The request of one unit owner to the Trustees to install a solar pv system may give rise to a discussion among the Trustees and unit owners as to how the Trustees would decide to grant an easement agreement for this purpose and in so doing deny other unit owners that opportunity.  It may be that the Trustees would adopt a solar pv system “policy” which would guarantee a consistent, fair approach to the applications so that future unit owners could also take part.

 V.  Financing

If the Trustees do not have sufficient funds in reserve and do not want to levy a special assessment against the unit owners to pay for a Trust Project, and  assuming authority in the Trust, they may apply for a bank loan to finance some or all of the cost. There are a number of local banks that are willing to finance solar pv systems for Condominiums and solar loan programs.  Attached is a list of Banks who have shown willingness to lend to Condominiums.  Such loans are made to the Condominium Trust, and the loan documents are signed by the Trustees only in their capacities as Trustees. The Trustees have no personal liability for repayment, and there is no mortgage involved in the loan.  Rather, the loan is secured by a collateral assignment of common charges to the lender, meaning that the if the Trust fails to pay the loan, the lender can collect the common charges directly from the unit owners and assess additional common charges if necessary to pay the loan.   If the Trustees do not decide to have the Trust borrow to pay for the solar pv system and the Trust renders a special assessment, a unit owner would be able to apply for a home equity loan on his/her unit in order to pay the special assessment.  It may be that the solar loan program will support this financing as well.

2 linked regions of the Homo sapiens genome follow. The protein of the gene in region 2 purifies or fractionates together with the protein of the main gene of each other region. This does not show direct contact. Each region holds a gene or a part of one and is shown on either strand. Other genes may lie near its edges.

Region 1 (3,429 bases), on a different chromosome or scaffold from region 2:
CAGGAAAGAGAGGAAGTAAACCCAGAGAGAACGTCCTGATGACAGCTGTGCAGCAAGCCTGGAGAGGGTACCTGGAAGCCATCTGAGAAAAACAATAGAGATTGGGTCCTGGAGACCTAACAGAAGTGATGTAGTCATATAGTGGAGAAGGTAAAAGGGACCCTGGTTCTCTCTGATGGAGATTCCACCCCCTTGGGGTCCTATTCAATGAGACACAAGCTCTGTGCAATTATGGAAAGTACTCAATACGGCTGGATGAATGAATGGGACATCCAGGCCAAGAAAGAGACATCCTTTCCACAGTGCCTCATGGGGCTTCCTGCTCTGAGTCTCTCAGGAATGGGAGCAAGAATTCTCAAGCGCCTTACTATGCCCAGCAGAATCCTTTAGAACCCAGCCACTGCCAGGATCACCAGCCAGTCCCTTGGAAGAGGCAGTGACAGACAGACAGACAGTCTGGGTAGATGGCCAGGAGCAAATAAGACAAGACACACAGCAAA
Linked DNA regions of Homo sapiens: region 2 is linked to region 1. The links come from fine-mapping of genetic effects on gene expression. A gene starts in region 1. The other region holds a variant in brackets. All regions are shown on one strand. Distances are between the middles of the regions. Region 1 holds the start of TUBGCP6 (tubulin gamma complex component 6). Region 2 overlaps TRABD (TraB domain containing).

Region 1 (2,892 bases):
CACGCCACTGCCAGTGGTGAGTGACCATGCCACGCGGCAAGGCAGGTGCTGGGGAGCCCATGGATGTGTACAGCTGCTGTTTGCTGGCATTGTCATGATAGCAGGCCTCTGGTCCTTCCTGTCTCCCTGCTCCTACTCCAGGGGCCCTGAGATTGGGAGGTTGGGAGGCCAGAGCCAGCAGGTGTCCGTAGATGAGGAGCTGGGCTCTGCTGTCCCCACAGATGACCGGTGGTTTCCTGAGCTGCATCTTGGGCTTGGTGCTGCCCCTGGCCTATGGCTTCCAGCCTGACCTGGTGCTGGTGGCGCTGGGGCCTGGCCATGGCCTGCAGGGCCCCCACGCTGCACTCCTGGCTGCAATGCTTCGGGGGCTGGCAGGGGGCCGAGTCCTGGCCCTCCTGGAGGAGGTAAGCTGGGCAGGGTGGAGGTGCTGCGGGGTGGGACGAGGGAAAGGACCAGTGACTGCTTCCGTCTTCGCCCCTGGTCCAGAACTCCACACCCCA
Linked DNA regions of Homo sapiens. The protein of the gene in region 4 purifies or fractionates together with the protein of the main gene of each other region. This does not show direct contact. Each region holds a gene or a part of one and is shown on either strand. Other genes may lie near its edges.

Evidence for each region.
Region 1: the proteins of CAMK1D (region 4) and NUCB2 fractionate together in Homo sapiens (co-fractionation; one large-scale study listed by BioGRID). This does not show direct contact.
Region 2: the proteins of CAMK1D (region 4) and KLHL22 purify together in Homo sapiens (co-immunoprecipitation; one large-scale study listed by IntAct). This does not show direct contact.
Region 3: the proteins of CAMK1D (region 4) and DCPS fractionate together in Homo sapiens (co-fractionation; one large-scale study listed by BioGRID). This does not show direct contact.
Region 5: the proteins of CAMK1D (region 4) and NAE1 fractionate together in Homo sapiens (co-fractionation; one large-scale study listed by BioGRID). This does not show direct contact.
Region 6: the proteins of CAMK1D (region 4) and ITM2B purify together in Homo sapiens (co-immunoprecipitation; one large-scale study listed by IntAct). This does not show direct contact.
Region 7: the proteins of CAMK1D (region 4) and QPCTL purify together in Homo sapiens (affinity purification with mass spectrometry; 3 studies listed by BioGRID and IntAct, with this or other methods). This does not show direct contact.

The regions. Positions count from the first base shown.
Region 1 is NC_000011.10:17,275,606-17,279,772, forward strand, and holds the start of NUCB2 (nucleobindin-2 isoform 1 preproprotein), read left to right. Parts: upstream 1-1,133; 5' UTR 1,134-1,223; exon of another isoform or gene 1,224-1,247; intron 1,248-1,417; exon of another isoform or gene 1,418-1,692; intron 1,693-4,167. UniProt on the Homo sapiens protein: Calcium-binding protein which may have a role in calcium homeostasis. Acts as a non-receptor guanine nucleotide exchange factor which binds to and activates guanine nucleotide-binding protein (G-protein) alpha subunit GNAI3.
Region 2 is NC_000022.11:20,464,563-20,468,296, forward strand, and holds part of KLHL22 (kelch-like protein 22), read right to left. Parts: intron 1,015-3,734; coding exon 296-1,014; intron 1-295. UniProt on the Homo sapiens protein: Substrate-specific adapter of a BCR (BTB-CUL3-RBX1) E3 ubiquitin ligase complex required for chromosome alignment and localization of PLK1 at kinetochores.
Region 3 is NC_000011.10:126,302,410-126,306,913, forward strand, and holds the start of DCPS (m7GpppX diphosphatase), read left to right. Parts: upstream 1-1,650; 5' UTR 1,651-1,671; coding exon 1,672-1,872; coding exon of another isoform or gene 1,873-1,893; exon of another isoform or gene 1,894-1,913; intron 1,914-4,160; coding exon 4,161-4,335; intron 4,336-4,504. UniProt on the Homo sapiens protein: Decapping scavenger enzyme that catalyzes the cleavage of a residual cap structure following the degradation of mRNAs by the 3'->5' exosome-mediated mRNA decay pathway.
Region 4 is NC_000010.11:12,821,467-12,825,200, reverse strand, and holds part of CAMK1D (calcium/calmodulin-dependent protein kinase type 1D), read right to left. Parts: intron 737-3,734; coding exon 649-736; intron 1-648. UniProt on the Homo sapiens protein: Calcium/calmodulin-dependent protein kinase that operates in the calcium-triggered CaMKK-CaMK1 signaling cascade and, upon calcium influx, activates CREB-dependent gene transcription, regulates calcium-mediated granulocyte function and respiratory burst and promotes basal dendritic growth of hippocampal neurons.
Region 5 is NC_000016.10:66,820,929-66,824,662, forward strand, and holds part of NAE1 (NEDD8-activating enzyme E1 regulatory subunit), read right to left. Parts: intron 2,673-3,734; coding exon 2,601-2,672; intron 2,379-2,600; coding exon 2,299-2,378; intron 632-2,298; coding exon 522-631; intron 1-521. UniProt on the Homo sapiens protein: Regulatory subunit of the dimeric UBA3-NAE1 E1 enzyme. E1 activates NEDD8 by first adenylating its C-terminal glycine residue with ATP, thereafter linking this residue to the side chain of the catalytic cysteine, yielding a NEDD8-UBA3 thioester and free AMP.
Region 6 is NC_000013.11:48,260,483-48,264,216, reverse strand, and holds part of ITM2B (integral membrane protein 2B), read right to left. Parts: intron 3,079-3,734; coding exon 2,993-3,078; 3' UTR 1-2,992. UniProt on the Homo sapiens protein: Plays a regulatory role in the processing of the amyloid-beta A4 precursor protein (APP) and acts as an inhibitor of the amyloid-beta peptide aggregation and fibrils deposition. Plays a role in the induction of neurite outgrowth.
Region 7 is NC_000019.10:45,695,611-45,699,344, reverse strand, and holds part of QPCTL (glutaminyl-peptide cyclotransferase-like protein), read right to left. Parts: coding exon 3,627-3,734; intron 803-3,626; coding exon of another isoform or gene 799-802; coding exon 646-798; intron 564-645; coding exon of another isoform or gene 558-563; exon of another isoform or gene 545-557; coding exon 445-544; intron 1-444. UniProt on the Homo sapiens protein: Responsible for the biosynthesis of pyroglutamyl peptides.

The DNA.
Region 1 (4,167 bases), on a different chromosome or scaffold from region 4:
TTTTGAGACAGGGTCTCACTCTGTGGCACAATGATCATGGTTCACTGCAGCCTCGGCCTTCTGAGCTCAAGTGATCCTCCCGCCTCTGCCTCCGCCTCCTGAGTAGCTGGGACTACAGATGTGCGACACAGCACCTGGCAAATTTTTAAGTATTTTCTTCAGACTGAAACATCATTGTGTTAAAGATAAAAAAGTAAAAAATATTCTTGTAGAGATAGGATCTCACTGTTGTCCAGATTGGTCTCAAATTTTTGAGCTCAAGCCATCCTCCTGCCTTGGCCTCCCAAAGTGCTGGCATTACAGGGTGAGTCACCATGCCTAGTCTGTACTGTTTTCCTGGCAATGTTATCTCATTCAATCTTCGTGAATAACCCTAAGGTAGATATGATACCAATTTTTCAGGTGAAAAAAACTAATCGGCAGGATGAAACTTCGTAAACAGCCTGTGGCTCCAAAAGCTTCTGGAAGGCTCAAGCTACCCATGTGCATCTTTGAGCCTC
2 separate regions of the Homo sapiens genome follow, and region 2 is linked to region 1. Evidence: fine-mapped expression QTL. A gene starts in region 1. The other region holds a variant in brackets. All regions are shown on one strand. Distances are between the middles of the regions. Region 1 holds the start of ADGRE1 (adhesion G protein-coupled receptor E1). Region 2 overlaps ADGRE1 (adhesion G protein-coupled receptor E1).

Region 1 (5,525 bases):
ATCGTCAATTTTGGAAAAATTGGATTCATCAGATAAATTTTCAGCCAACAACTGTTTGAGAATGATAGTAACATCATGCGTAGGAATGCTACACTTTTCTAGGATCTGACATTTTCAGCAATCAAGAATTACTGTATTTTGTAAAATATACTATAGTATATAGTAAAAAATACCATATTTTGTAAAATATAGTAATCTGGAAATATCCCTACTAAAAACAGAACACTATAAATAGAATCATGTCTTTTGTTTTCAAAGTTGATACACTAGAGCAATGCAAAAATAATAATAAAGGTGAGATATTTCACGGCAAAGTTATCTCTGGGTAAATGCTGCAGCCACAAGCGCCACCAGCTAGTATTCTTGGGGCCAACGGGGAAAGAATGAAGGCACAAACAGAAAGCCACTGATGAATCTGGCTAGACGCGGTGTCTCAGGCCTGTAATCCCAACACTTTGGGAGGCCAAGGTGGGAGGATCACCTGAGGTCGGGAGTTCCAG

If the Trust decides to apply for a loan the Trust will have to provide sufficient documentation to the lender to show that it has the capacity to repay the loan.  This documentation will include the Trust’s recent tax returns, recent budgets, income and expense analysis, common charge amounts, history of special assessments, prior loans, ratio of owner/occupants to investors and number of deficiencies in common charges.  Trustees or the Trust’s property manager will have to work with the lender’s underwriter to provide information to the lender to demonstrate the Condominium is qualified for the loan.